- Starting with a group of 10 men at Seremban in 1946, he formed the nucleus that ultimately became the National Union of Plantation Workers (NUPW) of Malaya.
- P. P. NARAYANAN began his undertaking in a period of insurgency when both managers and many estate workers held the common belief that trade unionists were professional troublemakers and union membership meant sympathizing with the terrorists.
- The RMAF board of trustees recognizes “their championship of the workers’ cause through vigorous advancement of responsible and free trade unionism.”
In their respective countries, HARLEY KOESNA POERADIREDJA and PALAYIL PATHAZAPURAYIL NARAYANAN have guided labor organizations which have contributed significantly to community living.
In May, 13 years ago, Mr. KOESNA accepted the challenge of leading Indonesian railway workers who came to seek his help in developing a free trade union that would deal with vocational problems. Their concern was alliances between labor and political parties forged during the struggle for independence which were thwarting emergence of unions as instruments of effective economic action.
In building the Persatuan Buruh Kerata Api (PBKA), or Railways Workers’ Union of Indonesia, KOESNA adapted to Indonesian needs some methods used successfully by genuine trade unions elsewhere. The progressive and well-administered PBKA is solidly founded on monthly membership dues. Members now benefit from such joint enterprises as an accident insurance program, a savings and loan bank, a housing loan fund and a hospital.
Most notable have been the Union’s efforts to protect members in a prolonged period of more rapid increase in prices than wages. Through operation of rice mills, a clothing and shoe factory and a soap plant, prime need commodities are provided at low cost and workers’ incomes augmented by employing other family members.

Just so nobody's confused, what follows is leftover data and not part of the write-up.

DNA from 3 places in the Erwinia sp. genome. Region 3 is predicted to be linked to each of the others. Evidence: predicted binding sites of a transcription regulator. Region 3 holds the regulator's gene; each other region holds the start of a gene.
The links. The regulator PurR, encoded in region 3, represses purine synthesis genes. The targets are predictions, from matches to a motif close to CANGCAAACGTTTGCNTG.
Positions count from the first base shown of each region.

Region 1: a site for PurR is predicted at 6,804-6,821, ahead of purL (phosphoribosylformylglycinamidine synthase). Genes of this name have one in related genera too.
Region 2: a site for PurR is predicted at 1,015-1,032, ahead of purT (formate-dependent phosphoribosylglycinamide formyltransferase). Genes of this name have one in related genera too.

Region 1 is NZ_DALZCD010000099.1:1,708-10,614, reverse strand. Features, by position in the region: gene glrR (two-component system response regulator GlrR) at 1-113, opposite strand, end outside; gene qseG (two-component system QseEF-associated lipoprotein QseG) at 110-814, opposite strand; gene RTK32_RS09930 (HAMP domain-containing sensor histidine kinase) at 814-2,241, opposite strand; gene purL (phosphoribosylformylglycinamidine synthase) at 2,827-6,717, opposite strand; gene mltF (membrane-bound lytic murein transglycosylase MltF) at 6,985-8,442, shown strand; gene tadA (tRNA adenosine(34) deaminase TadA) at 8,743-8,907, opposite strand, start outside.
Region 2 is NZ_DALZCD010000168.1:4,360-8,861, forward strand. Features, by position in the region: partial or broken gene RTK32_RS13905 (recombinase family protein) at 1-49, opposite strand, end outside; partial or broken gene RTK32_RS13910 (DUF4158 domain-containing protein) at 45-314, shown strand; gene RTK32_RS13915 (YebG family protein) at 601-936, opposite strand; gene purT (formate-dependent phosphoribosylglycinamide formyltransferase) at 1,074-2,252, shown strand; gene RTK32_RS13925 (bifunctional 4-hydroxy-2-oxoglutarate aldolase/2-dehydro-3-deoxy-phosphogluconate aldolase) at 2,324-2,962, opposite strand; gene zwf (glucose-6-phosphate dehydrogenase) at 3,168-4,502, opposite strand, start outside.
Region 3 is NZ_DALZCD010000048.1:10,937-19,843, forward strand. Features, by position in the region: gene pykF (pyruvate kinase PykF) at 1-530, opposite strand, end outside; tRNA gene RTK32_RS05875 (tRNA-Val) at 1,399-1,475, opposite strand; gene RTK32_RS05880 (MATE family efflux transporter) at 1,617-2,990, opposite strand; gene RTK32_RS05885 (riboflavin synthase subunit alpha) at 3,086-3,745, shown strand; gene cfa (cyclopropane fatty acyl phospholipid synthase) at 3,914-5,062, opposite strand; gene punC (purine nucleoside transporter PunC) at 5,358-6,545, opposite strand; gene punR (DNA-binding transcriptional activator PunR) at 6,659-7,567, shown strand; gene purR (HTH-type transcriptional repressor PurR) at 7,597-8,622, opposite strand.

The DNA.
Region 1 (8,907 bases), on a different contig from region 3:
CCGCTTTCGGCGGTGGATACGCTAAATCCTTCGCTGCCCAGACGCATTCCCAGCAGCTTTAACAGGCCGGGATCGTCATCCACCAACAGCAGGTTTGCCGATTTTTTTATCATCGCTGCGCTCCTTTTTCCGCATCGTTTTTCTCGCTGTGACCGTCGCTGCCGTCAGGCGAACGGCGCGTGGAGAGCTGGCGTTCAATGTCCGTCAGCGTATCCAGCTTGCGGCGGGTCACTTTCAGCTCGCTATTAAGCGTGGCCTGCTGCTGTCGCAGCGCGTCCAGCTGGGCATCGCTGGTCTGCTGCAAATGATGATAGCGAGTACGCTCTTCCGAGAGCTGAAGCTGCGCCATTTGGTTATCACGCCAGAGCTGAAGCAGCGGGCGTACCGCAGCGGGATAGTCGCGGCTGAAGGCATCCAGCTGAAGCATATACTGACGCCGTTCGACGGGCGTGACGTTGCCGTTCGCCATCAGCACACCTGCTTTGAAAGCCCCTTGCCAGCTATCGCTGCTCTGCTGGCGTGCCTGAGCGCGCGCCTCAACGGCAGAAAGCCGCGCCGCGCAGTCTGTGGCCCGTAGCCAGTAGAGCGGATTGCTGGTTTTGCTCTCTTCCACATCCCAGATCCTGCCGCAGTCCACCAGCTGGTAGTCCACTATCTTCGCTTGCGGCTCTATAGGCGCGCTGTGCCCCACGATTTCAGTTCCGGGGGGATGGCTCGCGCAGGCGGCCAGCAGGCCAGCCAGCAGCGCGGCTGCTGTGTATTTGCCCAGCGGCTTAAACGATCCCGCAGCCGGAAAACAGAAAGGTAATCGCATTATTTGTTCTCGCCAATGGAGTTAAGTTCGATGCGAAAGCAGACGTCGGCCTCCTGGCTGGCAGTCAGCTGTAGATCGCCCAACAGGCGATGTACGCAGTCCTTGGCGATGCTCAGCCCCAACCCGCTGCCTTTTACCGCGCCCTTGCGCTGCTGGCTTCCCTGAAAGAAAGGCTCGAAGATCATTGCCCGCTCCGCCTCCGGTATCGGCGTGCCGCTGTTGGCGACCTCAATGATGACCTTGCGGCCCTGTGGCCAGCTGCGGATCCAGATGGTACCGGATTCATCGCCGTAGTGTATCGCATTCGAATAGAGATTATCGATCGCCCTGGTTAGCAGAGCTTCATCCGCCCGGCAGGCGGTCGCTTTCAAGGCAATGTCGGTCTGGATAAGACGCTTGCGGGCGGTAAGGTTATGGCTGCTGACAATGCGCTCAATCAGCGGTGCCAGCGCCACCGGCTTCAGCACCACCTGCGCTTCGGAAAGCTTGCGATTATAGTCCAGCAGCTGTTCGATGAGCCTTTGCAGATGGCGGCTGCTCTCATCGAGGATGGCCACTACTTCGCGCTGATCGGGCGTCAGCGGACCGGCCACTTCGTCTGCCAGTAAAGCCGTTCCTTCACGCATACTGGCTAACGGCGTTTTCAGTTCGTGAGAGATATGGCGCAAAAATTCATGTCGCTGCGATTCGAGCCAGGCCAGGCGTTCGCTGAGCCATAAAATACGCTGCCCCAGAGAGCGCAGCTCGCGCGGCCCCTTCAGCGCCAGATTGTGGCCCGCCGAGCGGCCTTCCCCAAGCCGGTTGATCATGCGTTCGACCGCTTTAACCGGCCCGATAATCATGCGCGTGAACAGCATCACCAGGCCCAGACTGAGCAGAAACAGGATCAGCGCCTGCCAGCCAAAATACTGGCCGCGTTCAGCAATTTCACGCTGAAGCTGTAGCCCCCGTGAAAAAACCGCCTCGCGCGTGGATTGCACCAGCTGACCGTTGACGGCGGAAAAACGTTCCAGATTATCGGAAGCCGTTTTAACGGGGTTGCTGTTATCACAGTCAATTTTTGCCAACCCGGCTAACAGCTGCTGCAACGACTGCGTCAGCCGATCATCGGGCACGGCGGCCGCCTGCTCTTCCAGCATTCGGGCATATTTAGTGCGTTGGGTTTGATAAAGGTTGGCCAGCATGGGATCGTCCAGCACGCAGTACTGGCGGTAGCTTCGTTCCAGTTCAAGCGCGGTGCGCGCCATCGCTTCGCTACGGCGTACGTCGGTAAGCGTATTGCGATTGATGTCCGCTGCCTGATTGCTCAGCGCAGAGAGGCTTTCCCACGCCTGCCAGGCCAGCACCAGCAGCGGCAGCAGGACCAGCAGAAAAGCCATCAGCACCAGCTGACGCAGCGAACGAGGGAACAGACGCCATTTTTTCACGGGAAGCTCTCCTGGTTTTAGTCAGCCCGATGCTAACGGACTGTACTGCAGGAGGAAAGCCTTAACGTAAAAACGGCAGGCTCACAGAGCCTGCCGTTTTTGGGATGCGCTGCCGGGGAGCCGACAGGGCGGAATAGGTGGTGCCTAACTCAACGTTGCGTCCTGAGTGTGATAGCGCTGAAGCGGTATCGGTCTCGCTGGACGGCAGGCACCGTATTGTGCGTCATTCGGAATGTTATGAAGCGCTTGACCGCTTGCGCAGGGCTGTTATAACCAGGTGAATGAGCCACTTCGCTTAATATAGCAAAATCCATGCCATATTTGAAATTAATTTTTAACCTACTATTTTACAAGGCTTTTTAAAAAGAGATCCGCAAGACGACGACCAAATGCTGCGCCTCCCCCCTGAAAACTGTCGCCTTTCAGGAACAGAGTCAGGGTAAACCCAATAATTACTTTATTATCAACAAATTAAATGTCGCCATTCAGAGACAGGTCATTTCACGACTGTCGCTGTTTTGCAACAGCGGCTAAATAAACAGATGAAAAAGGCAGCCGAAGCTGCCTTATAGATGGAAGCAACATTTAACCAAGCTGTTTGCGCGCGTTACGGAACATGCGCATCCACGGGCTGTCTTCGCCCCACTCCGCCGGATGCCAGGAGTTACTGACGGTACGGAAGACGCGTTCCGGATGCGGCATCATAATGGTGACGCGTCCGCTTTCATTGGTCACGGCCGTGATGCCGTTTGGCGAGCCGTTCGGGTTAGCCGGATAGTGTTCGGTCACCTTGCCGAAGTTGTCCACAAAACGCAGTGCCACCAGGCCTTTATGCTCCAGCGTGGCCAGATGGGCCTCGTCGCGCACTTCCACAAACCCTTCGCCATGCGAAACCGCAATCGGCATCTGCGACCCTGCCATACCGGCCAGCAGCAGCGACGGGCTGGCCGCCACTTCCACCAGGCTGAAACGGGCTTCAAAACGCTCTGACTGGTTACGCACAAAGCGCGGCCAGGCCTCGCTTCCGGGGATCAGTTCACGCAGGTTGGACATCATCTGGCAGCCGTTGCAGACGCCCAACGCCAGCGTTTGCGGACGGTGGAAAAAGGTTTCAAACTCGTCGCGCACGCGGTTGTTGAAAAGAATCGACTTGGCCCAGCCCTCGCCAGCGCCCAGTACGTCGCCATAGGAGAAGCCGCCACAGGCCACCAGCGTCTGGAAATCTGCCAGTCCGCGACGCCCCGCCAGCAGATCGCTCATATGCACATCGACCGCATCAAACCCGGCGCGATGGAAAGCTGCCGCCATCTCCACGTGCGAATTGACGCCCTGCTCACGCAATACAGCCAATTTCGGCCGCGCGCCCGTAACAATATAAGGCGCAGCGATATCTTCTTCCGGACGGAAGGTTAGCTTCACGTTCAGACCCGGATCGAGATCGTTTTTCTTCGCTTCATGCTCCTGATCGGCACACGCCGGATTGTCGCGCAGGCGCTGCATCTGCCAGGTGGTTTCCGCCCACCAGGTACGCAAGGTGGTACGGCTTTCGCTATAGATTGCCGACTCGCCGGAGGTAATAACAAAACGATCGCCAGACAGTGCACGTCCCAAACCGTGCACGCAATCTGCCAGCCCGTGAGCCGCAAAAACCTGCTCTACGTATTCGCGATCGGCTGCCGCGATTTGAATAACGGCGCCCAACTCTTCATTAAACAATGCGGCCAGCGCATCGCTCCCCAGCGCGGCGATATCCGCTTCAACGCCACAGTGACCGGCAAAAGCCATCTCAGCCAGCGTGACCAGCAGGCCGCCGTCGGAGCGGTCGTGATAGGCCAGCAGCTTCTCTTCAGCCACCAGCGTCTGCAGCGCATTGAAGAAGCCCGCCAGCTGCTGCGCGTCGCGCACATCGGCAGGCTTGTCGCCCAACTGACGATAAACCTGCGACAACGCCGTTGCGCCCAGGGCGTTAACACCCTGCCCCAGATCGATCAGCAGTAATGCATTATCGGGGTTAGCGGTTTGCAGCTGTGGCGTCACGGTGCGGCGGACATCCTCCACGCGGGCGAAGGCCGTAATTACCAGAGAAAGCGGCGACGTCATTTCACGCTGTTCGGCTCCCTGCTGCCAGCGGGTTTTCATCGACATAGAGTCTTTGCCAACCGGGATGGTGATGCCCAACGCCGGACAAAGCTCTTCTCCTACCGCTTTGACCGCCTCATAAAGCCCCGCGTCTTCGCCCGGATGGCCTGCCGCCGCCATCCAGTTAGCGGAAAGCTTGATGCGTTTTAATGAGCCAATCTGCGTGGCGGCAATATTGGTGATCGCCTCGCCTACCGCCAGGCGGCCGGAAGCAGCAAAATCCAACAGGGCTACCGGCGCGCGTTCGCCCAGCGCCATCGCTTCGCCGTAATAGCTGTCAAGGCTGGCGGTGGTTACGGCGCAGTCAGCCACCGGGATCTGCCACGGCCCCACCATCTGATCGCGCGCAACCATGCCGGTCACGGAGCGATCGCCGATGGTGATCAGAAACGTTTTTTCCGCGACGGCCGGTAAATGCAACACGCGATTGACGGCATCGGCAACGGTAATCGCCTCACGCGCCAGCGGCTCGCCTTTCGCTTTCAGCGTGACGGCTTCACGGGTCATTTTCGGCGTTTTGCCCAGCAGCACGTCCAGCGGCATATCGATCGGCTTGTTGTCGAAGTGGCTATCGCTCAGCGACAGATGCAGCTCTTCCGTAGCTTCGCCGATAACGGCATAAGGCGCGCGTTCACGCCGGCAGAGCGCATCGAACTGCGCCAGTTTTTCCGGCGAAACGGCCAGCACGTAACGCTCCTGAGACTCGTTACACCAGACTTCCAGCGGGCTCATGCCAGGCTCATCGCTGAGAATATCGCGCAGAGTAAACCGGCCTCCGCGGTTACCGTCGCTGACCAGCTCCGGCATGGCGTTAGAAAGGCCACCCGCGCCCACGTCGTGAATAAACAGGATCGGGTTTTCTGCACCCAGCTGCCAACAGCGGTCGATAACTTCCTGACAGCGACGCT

Strict management of union funds permitted savings that financed construction of a modern four-story headquarters in Bandung and the purchase of a printing press for union publications. Insistent, well-substantiated representations on behalf of members to the Government-run Railway Administration have resulted in such improvements as safeguards to minimize unemployment, a pension fund which protects widows and orphans as well as retired railway personnel, and a Moslem New Year bonus.
Convinced that society should see to the welfare of the common man, KOESNA nevertheless insists that people must work to better themselves. Through the years he had remained humble but resolute; giving the workers what they want, not only what he thinks is best for them, he insists the PBKA must have no political domination.
Similar goals were being sought in Malaya by P. P. NARAYANAN, an immigrant from South India at the age of 14. Inspired by Malaya as a land of opportunity, hard labor in a tin mine and on a rubber plantation as an impressionable 19-year-old nurtured in him an intense desire to help workers share in the promising future.
Starting with a group of 10 men at Seremban in 1946, he formed the nucleus that ultimately became the National Union of Plantation Workers (NUPW) of Malaya. With a strength of 180,000 dues paying members, it is today one of the largest, richest, and best organized in Southeast Asia.
P. P. NARAYANAN began his undertaking in a period of insurgency when both managers and many estate workers held the common belief that trade unionists were professional troublemakers and union membership meant sympathizing with the terrorists. He had not only to win with the employers the case for labor’s legitimate aspirations but also prove to labor the benefits of organization.